Welcome to Kerala. Why go?
The communist state of Kerala is a great place to dip your toes in the Indian subcontinent. It’s a laid back state, very wealthy compared to the rest of India, and its people are some of the most highly educated in India. There are palm-lined beaches, jungle-clad mountains, wildlife sanctuaries where you can spot tigers, elephants and leopards and don’t forget the endless tea plantations of the Western Ghats.
The state’s biggest tourist draw, however, has to be the vast network of backwaters, a chain of rivers, canals and lagoons lying parallel to the Arabian Sea, which forms more than 900 km of waterways. There are over 2000 Kerala houseboats (kettuvallams) which offer tourists the opportunity to explore the lush, watery world.
In addition to relaxation, Kerala is rich in culture and seeped in colonial history. The state was the centre of the world spice trade during the 15th and 16th centuries following Portuguese Trader, Vasco Da Gama’s, arrival in Kozhikode (now Calicut in Kerala) in 1498. There are many reminders of the Portuguese settlement from whitewashed churches to Portuguese shop houses.
There are also plenty of excellent Yoga and Ayurvedic retreat centres where you can detox and get yourself healthy in the tropical heat.
Where to go in Kerala?
(South to north)
After flying into Trivandrum (Thiruvananthapuram), Kerala’s capital, many people head straight to the popular beach resort of Kovalam, which is just 15km away. This is Kerala’s most developed beach town, and there are many hotels and resorts, ayurvedic and yoga centres, restaurants and Western style cafés. Kovalam consists of several beaches, such as Lighthouse Beach and Hawa Beach. Samudra Beach 2km away is quieter and more upmarket. Like many beaches in India, the beaches near Kovalam can be plagued with litter and many prefer the beach town further up north…
Perhaps our favourite place to stay in the whole of Kerala, this picturesque beach town perched high upon the red cliffs above the Indian Ocean, offers the traveller laid-back times. Sunbathe on the beach, swim (with caution) in the crashing waves, even take a surf lesson if you’re feeling up for it!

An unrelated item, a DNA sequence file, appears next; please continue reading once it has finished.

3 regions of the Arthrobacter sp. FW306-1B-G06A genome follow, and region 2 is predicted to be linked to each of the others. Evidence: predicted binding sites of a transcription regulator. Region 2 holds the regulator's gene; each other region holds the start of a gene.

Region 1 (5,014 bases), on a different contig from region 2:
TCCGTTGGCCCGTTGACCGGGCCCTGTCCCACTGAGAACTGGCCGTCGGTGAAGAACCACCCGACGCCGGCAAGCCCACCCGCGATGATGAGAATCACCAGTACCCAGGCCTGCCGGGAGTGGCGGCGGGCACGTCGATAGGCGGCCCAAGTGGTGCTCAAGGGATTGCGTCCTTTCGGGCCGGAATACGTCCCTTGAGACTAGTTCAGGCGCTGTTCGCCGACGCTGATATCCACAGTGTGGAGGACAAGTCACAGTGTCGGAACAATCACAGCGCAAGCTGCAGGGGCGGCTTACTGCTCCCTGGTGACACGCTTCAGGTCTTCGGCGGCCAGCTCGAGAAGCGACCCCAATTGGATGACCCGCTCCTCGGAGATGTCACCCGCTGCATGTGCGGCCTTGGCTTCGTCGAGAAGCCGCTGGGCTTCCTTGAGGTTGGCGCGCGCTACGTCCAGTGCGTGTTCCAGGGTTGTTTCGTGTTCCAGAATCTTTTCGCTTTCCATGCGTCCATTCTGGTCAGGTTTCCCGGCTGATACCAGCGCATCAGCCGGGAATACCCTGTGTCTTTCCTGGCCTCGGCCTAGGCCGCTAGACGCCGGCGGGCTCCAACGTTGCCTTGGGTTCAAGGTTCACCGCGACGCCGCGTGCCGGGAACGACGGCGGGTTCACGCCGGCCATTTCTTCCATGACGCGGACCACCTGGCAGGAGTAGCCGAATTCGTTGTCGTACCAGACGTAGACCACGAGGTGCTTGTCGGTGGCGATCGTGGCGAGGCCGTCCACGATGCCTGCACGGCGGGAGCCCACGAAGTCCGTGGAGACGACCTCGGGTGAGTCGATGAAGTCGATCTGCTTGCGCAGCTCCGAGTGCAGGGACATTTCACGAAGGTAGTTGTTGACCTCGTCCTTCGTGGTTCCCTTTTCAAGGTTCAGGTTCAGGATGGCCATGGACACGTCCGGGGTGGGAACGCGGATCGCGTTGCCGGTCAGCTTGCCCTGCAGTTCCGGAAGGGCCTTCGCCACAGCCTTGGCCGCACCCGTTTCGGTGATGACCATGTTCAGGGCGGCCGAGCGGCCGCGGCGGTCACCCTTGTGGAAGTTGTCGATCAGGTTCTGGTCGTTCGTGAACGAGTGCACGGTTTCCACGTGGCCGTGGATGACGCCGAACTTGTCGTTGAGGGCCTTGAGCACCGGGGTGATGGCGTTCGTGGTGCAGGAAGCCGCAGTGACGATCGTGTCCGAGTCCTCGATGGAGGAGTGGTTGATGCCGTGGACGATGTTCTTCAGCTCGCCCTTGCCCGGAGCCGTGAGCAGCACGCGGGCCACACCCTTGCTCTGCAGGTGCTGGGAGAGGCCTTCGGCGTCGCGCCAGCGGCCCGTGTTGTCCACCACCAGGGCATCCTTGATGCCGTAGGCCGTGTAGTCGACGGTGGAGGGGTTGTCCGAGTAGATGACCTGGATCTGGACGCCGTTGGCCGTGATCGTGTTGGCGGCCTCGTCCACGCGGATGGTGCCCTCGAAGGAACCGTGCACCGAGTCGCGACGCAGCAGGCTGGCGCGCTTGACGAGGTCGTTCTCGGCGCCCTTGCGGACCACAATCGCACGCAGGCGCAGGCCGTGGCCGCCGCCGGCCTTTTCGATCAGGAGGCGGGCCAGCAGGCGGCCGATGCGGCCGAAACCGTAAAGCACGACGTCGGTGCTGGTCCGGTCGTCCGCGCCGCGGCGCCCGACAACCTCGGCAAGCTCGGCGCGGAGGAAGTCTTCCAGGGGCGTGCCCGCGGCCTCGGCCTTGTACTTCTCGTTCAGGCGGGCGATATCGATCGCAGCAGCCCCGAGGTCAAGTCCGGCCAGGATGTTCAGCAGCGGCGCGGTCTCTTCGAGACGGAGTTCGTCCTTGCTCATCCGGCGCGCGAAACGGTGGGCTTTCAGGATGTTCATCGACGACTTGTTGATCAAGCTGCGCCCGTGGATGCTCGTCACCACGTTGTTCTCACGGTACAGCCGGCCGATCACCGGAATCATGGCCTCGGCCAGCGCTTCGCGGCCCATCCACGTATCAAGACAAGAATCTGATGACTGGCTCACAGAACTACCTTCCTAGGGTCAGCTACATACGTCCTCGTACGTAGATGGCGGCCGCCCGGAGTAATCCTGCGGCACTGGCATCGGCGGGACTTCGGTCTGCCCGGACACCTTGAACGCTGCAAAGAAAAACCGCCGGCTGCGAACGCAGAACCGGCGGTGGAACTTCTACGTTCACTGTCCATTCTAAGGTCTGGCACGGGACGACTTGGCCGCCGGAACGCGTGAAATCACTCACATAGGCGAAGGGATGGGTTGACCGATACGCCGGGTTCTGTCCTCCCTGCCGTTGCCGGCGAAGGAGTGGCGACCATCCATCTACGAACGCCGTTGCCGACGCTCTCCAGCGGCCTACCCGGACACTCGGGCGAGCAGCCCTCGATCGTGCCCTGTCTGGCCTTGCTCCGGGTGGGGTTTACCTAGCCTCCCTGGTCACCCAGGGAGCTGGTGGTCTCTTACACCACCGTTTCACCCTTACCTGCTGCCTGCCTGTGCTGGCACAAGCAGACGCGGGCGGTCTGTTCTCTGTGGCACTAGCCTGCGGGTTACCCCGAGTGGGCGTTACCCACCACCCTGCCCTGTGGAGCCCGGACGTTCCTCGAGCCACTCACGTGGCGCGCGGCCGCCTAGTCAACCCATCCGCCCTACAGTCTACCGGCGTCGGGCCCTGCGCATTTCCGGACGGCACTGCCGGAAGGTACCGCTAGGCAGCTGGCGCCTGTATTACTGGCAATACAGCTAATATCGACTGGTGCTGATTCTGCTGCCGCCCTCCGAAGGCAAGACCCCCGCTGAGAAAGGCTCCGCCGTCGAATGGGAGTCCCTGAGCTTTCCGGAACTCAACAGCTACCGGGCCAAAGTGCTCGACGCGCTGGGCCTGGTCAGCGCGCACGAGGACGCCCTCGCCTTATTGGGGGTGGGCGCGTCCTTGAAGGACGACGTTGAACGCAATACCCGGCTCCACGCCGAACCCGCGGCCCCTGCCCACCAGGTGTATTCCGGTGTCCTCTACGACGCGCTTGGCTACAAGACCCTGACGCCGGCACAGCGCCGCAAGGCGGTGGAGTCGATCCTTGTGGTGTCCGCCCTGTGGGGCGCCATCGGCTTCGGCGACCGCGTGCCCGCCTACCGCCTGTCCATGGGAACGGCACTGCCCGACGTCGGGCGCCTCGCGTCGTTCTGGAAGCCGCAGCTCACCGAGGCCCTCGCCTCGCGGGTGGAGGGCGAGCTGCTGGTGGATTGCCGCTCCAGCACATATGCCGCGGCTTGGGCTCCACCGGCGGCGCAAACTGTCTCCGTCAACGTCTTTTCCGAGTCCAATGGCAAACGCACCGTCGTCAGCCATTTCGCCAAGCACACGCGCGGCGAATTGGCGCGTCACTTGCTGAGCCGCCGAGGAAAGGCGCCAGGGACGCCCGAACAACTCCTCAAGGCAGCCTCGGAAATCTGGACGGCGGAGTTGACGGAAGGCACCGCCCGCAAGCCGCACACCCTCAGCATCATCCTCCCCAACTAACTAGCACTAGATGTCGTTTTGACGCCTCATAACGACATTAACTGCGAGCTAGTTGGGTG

The ‘Heli-pad’, which is the south end of the cliffs, is where most of the action happens in Varkala. Here, you’ll find a variety of international restaurants, cafés (with good coffee!) and tourist shops selling clothes, souvenirs, books, musical instruments and anything else you can imagine. Haggle hard if you decide to shop here as the sales people drive a hard bargain! There are also yoga schools, Ayurvedic health and massage centres, cooking classes, travel agencies, places to hire a motorbike, get your laundry done, and various other travel services – you get the picture.
To eat, we recommend Coffee Kingdom and Tibetan Kitchen, both serving great food at decent prices. There’s an interesting migrant worker mix in Varkala, with most of the restaurant workers hailing from Nepal, Bhutan, Tibet or northern India, which gives the tourist strip a colourful Tibetan vibe.
Heading north from the heli-pad, you’ll walk along a bright red bricked path, along the cliffs to numerous quieter beaches, and past a small fishing village, where you’ll finally come to Kappil Beach, the famous spot where the backwaters meet the ocean. You’ll spot hundreds of golden eagles along the way circling above the cliffs feasting on whatever rubbish has been thrown down into the ocean. (If only there was a better way of disposing of waste in Kerala!)